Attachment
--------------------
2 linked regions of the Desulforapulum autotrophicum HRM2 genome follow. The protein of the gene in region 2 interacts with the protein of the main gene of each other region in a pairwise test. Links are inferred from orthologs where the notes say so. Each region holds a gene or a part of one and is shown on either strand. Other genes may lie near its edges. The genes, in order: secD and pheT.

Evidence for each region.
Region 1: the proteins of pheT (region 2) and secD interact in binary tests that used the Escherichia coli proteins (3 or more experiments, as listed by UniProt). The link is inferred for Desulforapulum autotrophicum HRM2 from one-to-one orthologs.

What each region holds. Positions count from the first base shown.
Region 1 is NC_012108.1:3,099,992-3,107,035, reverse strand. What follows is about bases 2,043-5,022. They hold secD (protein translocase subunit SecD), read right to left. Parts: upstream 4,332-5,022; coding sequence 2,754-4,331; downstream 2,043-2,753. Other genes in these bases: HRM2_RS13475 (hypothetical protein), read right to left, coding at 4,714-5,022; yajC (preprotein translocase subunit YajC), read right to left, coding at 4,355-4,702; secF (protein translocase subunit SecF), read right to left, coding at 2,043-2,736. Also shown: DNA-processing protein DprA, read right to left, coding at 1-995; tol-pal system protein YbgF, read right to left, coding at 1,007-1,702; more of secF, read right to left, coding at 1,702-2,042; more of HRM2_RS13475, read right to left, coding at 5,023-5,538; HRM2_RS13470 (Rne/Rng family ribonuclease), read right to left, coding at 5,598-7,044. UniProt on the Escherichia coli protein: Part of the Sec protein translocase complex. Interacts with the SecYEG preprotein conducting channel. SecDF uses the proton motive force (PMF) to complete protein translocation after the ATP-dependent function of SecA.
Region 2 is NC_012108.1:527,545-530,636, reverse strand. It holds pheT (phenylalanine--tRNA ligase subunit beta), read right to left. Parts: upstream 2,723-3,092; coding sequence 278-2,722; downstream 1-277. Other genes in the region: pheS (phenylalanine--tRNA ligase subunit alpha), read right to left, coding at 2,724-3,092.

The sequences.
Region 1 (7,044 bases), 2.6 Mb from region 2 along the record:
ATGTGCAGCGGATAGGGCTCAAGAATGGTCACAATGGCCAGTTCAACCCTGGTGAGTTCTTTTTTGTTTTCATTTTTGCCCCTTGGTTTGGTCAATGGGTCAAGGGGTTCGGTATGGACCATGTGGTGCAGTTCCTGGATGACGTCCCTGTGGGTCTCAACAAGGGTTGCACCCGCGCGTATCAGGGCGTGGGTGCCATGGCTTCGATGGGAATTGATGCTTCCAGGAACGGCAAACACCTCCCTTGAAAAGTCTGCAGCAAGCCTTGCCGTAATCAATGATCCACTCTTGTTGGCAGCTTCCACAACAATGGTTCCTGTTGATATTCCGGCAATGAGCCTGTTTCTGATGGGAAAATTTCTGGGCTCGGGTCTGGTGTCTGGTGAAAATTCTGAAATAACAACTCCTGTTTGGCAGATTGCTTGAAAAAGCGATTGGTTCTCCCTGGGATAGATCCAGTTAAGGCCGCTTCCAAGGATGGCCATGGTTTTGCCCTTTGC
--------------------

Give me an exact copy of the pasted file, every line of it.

2 linked regions of the Desulforapulum autotrophicum HRM2 genome follow. The protein of the gene in region 2 interacts with the protein of the main gene of each other region in a pairwise test. Links are inferred from orthologs where the notes say so. Each region holds a gene or a part of one and is shown on either strand. Other genes may lie near its edges. The genes, in order: secD and pheT.

Evidence for each region.
Region 1: the proteins of pheT (region 2) and secD interact in binary tests that used the Escherichia coli proteins (3 or more experiments, as listed by UniProt). The link is inferred for Desulforapulum autotrophicum HRM2 from one-to-one orthologs.

What each region holds. Positions count from the first base shown.
Region 1 is NC_012108.1:3,099,992-3,107,035, reverse strand. What follows is about bases 2,043-5,022. They hold secD (protein translocase subunit SecD), read right to left. Parts: upstream 4,332-5,022; coding sequence 2,754-4,331; downstream 2,043-2,753. Other genes in these bases: HRM2_RS13475 (hypothetical protein), read right to left, coding at 4,714-5,022; yajC (preprotein translocase subunit YajC), read right to left, coding at 4,355-4,702; secF (protein translocase subunit SecF), read right to left, coding at 2,043-2,736. Also shown: DNA-processing protein DprA, read right to left, coding at 1-995; tol-pal system protein YbgF, read right to left, coding at 1,007-1,702; more of secF, read right to left, coding at 1,702-2,042; more of HRM2_RS13475, read right to left, coding at 5,023-5,538; HRM2_RS13470 (Rne/Rng family ribonuclease), read right to left, coding at 5,598-7,044. UniProt on the Escherichia coli protein: Part of the Sec protein translocase complex. Interacts with the SecYEG preprotein conducting channel. SecDF uses the proton motive force (PMF) to complete protein translocation after the ATP-dependent function of SecA.
Region 2 is NC_012108.1:527,545-530,636, reverse strand. It holds pheT (phenylalanine--tRNA ligase subunit beta), read right to left. Parts: upstream 2,723-3,092; coding sequence 278-2,722; downstream 1-277. Other genes in the region: pheS (phenylalanine--tRNA ligase subunit alpha), read right to left, coding at 2,724-3,092.

The sequences.
Region 1 (7,044 bases), 2.6 Mb from region 2 along the record:
ATGTGCAGCGGATAGGGCTCAAGAATGGTCACAATGGCCAGTTCAACCCTGGTGAGTTCTTTTTTGTTTTCATTTTTGCCCCTTGGTTTGGTCAATGGGTCAAGGGGTTCGGTATGGACCATGTGGTGCAGTTCCTGGATGACGTCCCTGTGGGTCTCAACAAGGGTTGCACCCGCGCGTATCAGGGCGTGGGTGCCATGGCTTCGATGGGAATTGATGCTTCCAGGAACGGCAAACACCTCCCTTGAAAAGTCTGCAGCAAGCCTTGCCGTAATCAATGATCCACTCTTGTTGGCAGCTTCCACAACAATGGTTCCTGTTGATATTCCGGCAATGAGCCTGTTTCTGATGGGAAAATTTCTGGGCTCGGGTCTGGTGTCTGGTGAAAATTCTGAAATAACAACTCCTGTTTGGCAGATTGCTTGAAAAAGCGATTGGTTCTCCCTGGGATAGATCCAGTTAAGGCCGCTTCCAAGGATGGCCATGGTTTTGCCCTTTGC